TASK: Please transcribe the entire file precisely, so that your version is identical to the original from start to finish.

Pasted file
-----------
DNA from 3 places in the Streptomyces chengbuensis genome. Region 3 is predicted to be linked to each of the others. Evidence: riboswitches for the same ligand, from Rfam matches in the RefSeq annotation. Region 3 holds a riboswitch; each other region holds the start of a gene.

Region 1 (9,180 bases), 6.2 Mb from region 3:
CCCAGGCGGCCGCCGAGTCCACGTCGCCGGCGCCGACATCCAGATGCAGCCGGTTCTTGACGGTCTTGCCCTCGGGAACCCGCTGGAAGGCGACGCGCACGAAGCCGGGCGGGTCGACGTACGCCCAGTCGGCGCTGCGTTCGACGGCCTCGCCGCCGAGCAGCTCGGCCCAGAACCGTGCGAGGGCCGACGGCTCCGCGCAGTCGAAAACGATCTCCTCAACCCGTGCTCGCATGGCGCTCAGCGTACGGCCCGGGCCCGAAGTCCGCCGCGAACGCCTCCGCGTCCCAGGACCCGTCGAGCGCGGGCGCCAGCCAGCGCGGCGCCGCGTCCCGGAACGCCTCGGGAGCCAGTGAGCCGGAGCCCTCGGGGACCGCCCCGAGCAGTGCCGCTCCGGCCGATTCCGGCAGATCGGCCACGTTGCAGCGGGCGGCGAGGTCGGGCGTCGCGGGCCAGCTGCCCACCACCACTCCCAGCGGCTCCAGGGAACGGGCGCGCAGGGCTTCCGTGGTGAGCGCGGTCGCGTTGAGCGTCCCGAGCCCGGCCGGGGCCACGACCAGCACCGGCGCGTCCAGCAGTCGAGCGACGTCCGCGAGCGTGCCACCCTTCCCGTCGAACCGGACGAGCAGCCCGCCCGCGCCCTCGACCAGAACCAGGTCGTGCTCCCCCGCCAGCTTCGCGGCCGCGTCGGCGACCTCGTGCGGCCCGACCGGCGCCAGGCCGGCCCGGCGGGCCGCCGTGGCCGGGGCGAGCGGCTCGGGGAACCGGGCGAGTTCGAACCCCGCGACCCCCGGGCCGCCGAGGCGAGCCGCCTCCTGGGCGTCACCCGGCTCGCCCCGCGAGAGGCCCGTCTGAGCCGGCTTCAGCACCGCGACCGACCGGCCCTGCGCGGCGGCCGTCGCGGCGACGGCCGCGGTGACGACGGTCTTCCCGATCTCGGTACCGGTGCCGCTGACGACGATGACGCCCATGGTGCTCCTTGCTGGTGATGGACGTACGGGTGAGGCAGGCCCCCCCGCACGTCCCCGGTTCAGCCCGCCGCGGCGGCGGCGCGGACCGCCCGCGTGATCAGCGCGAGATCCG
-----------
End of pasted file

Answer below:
DNA from 3 places in the Streptomyces chengbuensis genome. Region 3 is predicted to be linked to each of the others. Evidence: riboswitches for the same ligand, from Rfam matches in the RefSeq annotation. Region 3 holds a riboswitch; each other region holds the start of a gene.

Region 1 (9,180 bases), 6.2 Mb from region 3:
CCCAGGCGGCCGCCGAGTCCACGTCGCCGGCGCCGACATCCAGATGCAGCCGGTTCTTGACGGTCTTGCCCTCGGGAACCCGCTGGAAGGCGACGCGCACGAAGCCGGGCGGGTCGACGTACGCCCAGTCGGCGCTGCGTTCGACGGCCTCGCCGCCGAGCAGCTCGGCCCAGAACCGTGCGAGGGCCGACGGCTCCGCGCAGTCGAAAACGATCTCCTCAACCCGTGCTCGCATGGCGCTCAGCGTACGGCCCGGGCCCGAAGTCCGCCGCGAACGCCTCCGCGTCCCAGGACCCGTCGAGCGCGGGCGCCAGCCAGCGCGGCGCCGCGTCCCGGAACGCCTCGGGAGCCAGTGAGCCGGAGCCCTCGGGGACCGCCCCGAGCAGTGCCGCTCCGGCCGATTCCGGCAGATCGGCCACGTTGCAGCGGGCGGCGAGGTCGGGCGTCGCGGGCCAGCTGCCCACCACCACTCCCAGCGGCTCCAGGGAACGGGCGCGCAGGGCTTCCGTGGTGAGCGCGGTCGCGTTGAGCGTCCCGAGCCCGGCCGGGGCCACGACCAGCACCGGCGCGTCCAGCAGTCGAGCGACGTCCGCGAGCGTGCCACCCTTCCCGTCGAACCGGACGAGCAGCCCGCCCGCGCCCTCGACCAGAACCAGGTCGTGCTCCCCCGCCAGCTTCGCGGCCGCGTCGGCGACCTCGTGCGGCCCGACCGGCGCCAGGCCGGCCCGGCGGGCCGCCGTGGCCGGGGCGAGCGGCTCGGGGAACCGGGCGAGTTCGAACCCCGCGACCCCCGGGCCGCCGAGGCGAGCCGCCTCCTGGGCGTCACCCGGCTCGCCCCGCGAGAGGCCCGTCTGAGCCGGCTTCAGCACCGCGACCGACCGGCCCTGCGCGGCGGCCGTCGCGGCGACGGCCGCGGTGACGACGGTCTTCCCGATCTCGGTACCGGTGCCGCTGACGACGATGACGCCCATGGTGCTCCTTGCTGGTGATGGACGTACGGGTGAGGCAGGCCCCCCCGCACGTCCCCGGTTCAGCCCGCCGCGGCGGCGGCGCGGACCGCCCGCGTGATCAGCGCGAGATCCG